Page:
OLYMPIA — The state Legislature approved its $4.2 billion Capital Budget on Jan. 18 — a day late for affordable housing projects across the state to receive crucial funding.
Affordable housing developers had until 5 p.m. Jan. 17 to apply for federal low-income housing tax credits from the state Housing Finance Commission. But in order for projects to qualify for the tax credits, developers must show that they have enough funding lined up.
Without Capital Budget funding the crucial Housing Trust Fund before the Jan. 17 deadline, projects aimed at the lowest income demographics — such as homeless families and disabled veterans — won’t meet the commission’s criteria, according to Housing Finance Commission staff.
“Projects that are dependent on money from the Housing Trust Fund in the Capital Budget don’t qualify for the 2018 round” of federal tax credits, said Kim Herman, the commission’s executive director.
“We’ve been sounding the alarm for months that without a Housing Trust Fund by this deadline, those tax credits — approximately $178 million in federal funding over 10 years — will be diverted away from housing that will help solve our state’s homelessness crisis and provide homes for the lowest income people,” said Rachael Myers, executive director of the Washington Low Income Housing Alliance, an advocacy group that represents non-profit affordable housing developers across the state.
“We shouldn’t eliminate the possibly for these projects to be built just because they missed the deadline by two days,” Myers added.
The annual deadline is set by the Washington State Housing Finance Commission, which administers the federal tax credits through a competitive bidding process. The tax credits, which are awarded to states on a per capita basis, have to be doled out by the end of the year. Otherwise, the federal government takes back the tax credits and puts them in a national bidding pool.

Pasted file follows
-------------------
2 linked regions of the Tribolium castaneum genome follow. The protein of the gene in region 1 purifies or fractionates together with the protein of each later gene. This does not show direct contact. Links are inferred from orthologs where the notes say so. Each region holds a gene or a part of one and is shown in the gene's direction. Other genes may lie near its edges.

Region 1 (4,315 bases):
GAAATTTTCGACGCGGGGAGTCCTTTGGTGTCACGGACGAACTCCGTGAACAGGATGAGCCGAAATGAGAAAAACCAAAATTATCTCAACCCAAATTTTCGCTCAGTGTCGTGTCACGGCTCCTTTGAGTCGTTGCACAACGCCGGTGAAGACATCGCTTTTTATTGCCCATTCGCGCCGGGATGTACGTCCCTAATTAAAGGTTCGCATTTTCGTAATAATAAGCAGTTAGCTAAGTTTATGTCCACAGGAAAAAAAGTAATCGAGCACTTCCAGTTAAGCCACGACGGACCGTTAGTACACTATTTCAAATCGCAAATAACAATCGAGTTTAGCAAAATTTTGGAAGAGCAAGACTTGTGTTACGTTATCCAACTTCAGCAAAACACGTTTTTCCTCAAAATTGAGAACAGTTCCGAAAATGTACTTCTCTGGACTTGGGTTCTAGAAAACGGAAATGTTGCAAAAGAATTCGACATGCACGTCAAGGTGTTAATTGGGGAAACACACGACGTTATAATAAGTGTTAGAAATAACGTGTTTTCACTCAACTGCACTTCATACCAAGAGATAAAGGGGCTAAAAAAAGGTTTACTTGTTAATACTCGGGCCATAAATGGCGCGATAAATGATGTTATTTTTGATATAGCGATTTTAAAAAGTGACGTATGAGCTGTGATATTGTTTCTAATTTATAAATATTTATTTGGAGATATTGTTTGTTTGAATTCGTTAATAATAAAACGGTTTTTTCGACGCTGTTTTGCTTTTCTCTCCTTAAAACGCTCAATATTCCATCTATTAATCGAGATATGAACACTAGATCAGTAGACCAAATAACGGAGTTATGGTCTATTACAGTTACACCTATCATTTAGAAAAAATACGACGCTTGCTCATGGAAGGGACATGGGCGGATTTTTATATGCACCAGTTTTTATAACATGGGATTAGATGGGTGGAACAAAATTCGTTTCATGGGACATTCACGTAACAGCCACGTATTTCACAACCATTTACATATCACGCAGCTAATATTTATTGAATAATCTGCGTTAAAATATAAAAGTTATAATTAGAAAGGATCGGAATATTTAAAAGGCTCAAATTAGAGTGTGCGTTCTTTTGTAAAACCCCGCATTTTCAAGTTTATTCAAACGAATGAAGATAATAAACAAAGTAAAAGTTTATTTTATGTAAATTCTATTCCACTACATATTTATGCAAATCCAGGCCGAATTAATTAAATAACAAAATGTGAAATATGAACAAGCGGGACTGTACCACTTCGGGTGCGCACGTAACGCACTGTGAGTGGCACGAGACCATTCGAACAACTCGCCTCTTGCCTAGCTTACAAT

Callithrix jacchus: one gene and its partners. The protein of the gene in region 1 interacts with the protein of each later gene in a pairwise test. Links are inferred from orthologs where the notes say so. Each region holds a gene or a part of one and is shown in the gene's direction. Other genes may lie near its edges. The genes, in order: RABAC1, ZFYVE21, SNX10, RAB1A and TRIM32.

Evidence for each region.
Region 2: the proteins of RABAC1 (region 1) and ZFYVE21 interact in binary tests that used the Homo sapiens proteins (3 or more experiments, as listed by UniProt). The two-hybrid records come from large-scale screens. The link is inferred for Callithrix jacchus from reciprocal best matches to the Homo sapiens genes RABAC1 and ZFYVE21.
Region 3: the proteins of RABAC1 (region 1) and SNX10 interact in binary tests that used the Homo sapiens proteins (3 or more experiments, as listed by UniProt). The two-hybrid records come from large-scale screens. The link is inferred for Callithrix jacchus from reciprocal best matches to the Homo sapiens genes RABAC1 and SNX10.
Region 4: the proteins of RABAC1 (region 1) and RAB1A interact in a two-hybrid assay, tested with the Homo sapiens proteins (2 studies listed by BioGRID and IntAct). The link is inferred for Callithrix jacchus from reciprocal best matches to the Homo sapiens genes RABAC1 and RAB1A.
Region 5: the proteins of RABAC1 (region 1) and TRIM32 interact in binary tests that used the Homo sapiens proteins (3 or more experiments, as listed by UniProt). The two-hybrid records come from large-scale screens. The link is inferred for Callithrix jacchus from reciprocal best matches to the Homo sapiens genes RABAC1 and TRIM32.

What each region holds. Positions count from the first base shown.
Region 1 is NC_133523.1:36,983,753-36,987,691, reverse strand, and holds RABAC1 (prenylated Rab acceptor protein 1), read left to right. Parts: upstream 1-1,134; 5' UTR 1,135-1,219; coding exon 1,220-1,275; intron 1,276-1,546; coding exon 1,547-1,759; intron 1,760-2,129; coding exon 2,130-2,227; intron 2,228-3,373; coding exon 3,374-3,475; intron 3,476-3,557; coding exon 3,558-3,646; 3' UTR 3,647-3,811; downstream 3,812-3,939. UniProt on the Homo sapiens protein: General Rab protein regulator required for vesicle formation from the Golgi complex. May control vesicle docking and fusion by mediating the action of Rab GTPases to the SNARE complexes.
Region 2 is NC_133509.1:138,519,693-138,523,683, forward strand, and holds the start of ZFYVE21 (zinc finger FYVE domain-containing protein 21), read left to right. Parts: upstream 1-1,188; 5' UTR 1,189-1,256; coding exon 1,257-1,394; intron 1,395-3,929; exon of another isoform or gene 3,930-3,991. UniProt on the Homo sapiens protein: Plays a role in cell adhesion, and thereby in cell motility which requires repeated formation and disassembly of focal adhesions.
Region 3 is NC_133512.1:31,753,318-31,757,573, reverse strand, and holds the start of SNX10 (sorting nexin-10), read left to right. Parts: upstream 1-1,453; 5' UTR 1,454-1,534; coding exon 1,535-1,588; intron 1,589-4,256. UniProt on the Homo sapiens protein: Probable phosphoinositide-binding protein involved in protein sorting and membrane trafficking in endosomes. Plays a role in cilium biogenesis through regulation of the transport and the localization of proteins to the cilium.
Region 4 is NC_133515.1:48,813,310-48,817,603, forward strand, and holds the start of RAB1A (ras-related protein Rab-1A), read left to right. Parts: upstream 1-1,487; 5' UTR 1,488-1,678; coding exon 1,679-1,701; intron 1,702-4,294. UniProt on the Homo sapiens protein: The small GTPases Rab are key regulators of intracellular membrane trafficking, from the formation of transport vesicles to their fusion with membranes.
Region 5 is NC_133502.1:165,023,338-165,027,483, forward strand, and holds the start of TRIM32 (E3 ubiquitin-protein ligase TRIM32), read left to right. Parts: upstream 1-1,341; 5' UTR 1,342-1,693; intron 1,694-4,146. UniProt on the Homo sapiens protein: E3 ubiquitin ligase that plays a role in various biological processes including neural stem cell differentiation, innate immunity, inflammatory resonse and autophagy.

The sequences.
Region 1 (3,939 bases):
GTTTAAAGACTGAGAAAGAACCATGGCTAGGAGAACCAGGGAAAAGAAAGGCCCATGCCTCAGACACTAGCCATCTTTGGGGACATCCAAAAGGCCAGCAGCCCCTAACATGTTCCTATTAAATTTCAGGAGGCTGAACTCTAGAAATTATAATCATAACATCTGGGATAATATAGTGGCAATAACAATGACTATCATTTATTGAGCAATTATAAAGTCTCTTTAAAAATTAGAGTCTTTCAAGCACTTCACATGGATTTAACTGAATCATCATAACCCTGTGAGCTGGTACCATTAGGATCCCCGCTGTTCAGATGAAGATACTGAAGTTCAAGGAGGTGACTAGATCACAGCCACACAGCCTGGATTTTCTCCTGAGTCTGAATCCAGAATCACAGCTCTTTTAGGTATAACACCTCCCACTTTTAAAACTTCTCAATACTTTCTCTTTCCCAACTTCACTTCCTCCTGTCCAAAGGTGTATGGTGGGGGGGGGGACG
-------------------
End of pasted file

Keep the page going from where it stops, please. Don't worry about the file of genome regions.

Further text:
The approval of the Capital Budget came as relief to several agencies in Kitsap County who, like their counterparts across the state, depend on the allocated funding in order to complete projects that are slated or underway.
Among the agencies and projects awaiting funding in Kitsap:
- Fort Ward Community Hall, Bainbridge Island: $92,000.
- Islandwood Community Dining Hall and Kitchen, Bainbridge Island: $200,000.
- ARC Community Center renovation, Bremerton: $81,000.
- Holly Ridge Center Building, Bremerton: $475,000.
- Manette Park renovation, Bremerton: $500,000.
- Ostrich Creek culvert improvements, Bremerton: $4.68 million.
- Pine Basin Watershed storm sewer improvements, Bremerton: $3.88 million.
- Quincy Square on Fourth, Bremerton: $250,000.
- Downtown Pocket Park at Rockwell, Port Orchard: $309,000.
- Port Orchard Marina breakwater refurbishment, Port Orchard: $1 million
- Morrow Manor (long-term transitional housing for domestic violence survivors and their children), Poulsbo: $773,000.
- North Kitsap Fishline’s Comprehensive Services Center: $530,000.
- Peninsula Community Health Services, Poulsbo: $395,000.
- Poulsbo Outdoor Salmon Observation Area, Poulsbo: $475,000.
- West Poulsbo parkland acquisition, Poulsbo: $400,000.
- Kitsap Regional Library Foundation, Silverdale Library: $250,000.